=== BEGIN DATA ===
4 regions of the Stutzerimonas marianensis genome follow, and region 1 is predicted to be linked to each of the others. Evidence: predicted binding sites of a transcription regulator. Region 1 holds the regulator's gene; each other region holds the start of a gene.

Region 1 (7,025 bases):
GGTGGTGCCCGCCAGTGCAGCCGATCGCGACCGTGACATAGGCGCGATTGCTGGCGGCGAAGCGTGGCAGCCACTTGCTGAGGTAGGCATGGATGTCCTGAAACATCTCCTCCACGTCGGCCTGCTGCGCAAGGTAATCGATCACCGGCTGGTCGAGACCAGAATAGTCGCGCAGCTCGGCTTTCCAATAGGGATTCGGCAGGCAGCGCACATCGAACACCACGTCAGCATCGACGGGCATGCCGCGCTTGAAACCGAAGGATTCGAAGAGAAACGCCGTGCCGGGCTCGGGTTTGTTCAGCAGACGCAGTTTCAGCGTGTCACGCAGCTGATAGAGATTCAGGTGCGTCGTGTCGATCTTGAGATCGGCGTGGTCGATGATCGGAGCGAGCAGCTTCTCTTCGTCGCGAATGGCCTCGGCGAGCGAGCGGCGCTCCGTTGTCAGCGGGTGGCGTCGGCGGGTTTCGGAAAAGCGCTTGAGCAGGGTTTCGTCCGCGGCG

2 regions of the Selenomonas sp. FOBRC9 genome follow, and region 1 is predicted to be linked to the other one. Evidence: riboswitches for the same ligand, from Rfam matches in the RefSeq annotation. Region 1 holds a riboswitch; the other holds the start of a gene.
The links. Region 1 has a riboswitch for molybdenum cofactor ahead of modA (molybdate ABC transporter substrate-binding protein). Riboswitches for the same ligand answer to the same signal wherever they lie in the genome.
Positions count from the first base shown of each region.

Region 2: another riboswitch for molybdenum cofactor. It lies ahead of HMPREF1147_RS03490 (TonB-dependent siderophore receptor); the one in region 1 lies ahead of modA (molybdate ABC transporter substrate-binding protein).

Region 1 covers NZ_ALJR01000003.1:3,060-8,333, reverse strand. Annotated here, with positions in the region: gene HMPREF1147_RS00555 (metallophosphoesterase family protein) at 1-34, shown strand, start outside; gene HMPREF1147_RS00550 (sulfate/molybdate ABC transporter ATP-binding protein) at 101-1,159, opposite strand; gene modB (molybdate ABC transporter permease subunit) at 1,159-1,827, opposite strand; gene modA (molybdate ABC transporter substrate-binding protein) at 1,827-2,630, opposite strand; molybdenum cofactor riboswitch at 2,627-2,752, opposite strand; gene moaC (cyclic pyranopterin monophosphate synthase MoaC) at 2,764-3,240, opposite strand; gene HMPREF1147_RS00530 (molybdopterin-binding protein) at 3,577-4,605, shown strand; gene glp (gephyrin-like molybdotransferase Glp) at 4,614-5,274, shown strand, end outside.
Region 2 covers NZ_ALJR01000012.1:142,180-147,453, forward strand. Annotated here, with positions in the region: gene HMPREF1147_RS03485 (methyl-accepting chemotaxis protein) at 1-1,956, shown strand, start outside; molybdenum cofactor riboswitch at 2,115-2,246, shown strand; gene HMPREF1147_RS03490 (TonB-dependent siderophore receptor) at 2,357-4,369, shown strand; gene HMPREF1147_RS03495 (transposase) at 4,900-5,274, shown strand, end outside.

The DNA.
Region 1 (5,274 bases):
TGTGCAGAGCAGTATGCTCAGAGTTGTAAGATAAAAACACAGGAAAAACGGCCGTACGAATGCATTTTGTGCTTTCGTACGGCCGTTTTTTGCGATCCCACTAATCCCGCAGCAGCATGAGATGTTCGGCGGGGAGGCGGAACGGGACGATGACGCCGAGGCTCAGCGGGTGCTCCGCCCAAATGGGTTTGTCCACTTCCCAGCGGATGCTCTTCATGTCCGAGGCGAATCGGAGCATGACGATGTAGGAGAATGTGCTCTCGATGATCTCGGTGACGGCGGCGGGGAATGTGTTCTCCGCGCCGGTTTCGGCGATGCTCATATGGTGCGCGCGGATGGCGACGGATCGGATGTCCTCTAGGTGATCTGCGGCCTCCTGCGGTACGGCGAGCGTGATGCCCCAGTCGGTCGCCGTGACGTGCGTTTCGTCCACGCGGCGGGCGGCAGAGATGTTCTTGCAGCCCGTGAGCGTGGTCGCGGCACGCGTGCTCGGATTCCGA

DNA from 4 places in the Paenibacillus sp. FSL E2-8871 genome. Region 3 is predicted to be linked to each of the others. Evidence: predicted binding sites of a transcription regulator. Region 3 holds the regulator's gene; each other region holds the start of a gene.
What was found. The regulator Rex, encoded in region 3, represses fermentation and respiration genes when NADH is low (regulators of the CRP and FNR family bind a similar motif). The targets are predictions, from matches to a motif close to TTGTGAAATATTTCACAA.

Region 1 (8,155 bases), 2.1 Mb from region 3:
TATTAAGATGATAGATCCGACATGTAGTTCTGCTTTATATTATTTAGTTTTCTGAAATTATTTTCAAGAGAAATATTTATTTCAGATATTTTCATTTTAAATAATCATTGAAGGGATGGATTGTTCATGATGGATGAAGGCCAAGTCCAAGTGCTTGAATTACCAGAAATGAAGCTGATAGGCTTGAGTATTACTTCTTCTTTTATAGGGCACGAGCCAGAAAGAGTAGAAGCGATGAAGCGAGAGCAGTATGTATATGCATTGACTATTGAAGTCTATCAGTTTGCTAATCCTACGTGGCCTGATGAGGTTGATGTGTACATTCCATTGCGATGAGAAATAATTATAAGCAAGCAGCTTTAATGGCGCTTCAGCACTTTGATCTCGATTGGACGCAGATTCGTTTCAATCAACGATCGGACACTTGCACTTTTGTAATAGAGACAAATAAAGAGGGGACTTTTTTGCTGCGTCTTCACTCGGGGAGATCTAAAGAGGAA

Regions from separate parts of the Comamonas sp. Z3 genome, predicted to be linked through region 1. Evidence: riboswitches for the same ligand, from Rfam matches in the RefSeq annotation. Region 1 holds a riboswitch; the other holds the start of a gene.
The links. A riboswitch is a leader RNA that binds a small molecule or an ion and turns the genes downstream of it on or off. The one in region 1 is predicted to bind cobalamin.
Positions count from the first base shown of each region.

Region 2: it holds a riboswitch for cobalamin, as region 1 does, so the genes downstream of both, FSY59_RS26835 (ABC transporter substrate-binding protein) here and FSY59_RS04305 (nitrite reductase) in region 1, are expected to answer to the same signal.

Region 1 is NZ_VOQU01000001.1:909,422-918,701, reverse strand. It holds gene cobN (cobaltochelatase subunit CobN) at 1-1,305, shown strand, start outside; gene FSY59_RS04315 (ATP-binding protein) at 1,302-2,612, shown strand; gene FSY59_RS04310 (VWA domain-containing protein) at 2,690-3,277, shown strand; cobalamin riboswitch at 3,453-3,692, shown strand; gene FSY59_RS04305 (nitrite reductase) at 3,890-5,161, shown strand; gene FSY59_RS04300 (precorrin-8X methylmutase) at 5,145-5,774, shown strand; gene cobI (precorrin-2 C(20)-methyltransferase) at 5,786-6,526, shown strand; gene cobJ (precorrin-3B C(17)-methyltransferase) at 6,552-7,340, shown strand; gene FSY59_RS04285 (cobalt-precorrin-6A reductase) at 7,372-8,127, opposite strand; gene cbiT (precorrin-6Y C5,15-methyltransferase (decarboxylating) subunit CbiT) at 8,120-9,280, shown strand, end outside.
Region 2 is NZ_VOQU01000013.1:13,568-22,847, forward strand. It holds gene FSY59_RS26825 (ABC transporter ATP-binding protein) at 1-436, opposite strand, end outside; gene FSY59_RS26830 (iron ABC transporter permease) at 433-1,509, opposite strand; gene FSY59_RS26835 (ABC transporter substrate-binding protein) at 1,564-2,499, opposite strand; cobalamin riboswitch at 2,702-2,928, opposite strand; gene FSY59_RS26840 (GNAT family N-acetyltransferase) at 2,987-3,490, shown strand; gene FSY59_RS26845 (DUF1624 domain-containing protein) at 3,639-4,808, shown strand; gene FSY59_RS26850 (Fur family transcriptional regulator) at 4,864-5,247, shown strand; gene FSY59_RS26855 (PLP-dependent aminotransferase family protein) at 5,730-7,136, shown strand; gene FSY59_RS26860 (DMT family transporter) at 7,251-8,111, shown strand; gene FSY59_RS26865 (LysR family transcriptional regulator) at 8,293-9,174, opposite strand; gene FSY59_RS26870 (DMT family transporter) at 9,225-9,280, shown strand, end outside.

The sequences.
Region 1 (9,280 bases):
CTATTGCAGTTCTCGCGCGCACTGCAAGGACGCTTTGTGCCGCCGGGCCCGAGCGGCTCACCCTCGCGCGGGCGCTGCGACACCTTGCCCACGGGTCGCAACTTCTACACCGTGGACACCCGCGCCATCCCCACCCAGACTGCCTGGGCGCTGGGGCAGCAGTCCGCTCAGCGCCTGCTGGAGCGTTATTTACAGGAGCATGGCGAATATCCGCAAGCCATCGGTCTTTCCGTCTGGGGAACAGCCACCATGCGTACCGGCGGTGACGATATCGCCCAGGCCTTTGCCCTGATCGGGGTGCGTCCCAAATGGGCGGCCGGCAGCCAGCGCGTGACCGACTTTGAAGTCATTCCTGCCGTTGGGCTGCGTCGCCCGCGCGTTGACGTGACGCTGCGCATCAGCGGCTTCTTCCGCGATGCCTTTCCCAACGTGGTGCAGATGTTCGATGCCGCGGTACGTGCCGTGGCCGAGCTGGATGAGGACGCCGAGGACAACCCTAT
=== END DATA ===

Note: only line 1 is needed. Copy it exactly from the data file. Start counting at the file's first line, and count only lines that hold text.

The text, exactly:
4 regions of the Stutzerimonas marianensis genome follow, and region 1 is predicted to be linked to each of the others. Evidence: predicted binding sites of a transcription regulator. Region 1 holds the regulator's gene; each other region holds the start of a gene.